New Midwifery Program at U Manitoba Includes Indigenous Practices

In 2021 the University of Manitoba will launch its new Bachelor of Midwifery program. It’s starting with six seats, three of which are for Indigenous students to support the program’s special focus on Indigenous practices. It’s all part of the University of Manitoba’s mandate to strengthen relationships with Indigenous communities and to support the return of birth and Indigenous midwifery to communities in the north, and to support Indigenous midwifery students and midwives to strengthen their skills, knowledge, and abilities.

Kellie Thiessen, RM, RN, PhD is Director of the new Midwifery Program. She was in Nunavut hard at work when we talked.

“How can I witness this and not respond to it?”

CAM: What are you doing up in Nunavut at the moment?

Kellie: There was a real need for some staffing support up here. As part of COVID-19 planning, [the local midwives are] working with seven communities and vetting all the prenatals to Rankin. And we’re having to triage those and then manage all the care around. Whatever happens, low, intermediate, higher risk, travel and other logistices,. It’s such a massive undertaking.

And I thought we should be involved in this because our new education program is northern focused and Nunavut’s in our catchment. Manitoba needs to step up. So I said, OK, there’s three of us faculty midwives. We will rotate X amount of time from April through August.

But in being up here, I have realized the reality of the crisis and the magnitude is so much bigger than what people can imagine. And I know we’re in a crisis, but this was happening before the current pandemic. And I think we have to start really asking ourselves: Why are we not responding in the way that we need to support people to build capacity without coming in as a bulldozer and taking over?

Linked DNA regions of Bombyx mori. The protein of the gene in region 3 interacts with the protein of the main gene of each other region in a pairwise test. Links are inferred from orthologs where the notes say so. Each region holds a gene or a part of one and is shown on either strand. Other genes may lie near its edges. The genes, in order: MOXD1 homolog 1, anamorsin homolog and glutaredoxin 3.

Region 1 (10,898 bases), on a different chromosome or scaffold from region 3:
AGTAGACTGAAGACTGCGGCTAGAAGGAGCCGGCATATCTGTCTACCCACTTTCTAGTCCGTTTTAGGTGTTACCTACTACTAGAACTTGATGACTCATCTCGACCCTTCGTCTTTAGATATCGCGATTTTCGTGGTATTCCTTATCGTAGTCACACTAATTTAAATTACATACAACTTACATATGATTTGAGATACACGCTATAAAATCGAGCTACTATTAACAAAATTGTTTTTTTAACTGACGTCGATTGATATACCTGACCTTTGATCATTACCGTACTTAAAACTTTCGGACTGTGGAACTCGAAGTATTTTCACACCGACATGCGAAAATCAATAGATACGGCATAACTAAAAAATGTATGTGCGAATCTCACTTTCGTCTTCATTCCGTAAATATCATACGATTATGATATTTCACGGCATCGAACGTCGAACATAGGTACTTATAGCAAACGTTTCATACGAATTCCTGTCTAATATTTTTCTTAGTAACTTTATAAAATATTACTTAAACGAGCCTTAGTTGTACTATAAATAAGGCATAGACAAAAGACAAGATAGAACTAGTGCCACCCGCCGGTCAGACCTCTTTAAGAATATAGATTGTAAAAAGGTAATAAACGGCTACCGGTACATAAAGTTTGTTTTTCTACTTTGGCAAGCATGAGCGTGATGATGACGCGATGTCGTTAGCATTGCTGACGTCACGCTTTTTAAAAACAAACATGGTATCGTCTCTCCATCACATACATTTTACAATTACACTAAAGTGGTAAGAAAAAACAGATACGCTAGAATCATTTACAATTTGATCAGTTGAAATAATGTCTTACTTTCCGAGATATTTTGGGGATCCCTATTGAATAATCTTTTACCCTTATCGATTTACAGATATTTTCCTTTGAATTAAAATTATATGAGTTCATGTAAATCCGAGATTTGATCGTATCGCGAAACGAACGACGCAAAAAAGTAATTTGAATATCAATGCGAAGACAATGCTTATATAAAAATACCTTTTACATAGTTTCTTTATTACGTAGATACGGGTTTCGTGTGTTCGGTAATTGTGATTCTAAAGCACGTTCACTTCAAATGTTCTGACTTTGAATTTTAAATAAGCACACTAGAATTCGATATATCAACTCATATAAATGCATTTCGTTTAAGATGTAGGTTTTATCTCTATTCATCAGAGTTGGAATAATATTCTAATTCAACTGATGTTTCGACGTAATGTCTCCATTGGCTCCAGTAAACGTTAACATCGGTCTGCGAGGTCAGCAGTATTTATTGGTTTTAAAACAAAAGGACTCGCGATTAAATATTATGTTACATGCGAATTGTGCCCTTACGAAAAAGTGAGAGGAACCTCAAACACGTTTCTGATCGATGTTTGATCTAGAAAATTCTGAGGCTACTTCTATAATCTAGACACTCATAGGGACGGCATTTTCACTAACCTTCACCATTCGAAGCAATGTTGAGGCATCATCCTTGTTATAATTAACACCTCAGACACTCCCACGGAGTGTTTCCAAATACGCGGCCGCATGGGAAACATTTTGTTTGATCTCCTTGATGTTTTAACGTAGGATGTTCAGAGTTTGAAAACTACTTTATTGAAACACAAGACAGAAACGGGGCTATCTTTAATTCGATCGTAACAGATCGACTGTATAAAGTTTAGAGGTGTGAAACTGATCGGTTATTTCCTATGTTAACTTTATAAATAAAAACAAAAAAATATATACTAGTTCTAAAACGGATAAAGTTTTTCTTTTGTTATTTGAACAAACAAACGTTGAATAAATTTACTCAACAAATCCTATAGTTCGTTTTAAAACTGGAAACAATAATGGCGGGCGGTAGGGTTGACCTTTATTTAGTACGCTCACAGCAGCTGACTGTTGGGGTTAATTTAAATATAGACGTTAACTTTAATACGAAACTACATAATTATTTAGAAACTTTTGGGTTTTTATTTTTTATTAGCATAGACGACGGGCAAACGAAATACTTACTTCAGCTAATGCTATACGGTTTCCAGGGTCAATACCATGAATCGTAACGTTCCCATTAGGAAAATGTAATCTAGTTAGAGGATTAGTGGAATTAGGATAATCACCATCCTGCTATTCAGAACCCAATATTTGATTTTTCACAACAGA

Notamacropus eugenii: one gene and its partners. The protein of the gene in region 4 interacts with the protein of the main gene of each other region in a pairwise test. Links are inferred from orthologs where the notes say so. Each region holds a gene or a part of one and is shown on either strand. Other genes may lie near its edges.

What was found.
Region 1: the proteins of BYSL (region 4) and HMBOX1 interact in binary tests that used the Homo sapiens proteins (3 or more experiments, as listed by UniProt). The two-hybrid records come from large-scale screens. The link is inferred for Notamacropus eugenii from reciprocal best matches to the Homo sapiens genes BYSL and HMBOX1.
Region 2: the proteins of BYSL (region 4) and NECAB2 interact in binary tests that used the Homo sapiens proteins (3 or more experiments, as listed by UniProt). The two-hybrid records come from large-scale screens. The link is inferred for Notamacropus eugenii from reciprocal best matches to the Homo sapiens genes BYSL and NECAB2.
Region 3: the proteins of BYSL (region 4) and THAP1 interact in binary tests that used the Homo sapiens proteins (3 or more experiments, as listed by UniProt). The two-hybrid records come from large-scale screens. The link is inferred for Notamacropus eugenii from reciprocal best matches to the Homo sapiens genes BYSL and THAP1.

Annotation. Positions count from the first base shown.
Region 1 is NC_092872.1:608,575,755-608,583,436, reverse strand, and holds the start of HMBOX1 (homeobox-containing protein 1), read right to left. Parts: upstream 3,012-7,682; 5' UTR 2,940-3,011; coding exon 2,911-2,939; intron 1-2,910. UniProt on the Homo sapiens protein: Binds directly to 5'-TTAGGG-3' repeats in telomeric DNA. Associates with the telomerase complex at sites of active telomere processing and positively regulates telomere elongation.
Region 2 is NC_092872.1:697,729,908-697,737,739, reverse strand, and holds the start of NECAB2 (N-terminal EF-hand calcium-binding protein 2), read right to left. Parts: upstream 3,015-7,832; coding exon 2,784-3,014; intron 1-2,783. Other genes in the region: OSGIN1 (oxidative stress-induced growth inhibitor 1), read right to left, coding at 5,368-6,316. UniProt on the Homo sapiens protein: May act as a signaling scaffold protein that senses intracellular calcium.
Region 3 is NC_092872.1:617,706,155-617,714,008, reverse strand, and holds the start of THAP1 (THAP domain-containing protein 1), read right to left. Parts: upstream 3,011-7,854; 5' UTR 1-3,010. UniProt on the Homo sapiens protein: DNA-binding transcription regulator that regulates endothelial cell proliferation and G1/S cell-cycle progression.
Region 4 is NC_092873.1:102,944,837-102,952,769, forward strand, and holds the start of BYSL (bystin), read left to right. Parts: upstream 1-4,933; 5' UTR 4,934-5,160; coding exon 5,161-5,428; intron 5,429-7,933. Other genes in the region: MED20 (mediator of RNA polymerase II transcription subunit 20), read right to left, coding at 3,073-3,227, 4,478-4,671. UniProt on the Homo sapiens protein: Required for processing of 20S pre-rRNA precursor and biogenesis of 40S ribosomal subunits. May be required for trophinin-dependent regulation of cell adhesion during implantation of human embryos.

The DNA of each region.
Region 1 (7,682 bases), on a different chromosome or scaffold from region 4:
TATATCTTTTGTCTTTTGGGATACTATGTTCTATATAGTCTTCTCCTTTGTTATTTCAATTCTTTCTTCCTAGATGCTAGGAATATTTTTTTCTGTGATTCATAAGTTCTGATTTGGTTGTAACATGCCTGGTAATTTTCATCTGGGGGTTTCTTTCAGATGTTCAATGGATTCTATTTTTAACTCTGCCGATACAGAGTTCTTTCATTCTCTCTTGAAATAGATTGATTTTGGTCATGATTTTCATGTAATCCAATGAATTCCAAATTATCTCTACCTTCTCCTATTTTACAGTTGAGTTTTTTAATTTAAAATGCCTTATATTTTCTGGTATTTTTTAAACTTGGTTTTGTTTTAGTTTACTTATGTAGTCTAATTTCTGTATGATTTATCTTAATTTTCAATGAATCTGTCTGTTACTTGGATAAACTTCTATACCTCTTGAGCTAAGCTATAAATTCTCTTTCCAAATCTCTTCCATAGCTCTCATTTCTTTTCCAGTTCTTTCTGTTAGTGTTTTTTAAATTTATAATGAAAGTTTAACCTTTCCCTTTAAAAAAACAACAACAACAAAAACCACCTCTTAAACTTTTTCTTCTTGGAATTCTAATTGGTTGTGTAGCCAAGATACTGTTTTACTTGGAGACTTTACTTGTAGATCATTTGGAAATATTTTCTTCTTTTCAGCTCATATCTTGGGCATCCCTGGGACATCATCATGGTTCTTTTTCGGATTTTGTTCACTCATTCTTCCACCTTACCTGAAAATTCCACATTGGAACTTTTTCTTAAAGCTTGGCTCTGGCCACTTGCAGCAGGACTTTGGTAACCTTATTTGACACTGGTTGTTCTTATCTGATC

The Inuit midwives are saying, we can’t sustain this, we are overwhelmed, burned out, and they are taking this to the administration and the administration is saying, deal with it. What are your birth numbers like? They’re simplifying it. And it is so alarming to me. And it just makes me feel like: how can I witness this and not respond to it?

CAM: Is that all part of the new program as well? Is this sort of a shared mandate?

Kellie: I think it’s hand in glove. It’s taken years to resurrect the program. [A previous midwifery program in partnership with University College of the North was cancelled in 2016. Ed.] The whole mandate of it to be a northern focused program means that we actually have to have relationships in the north and we have to have an extension to the north that supports what’s happening within the community as the community leads.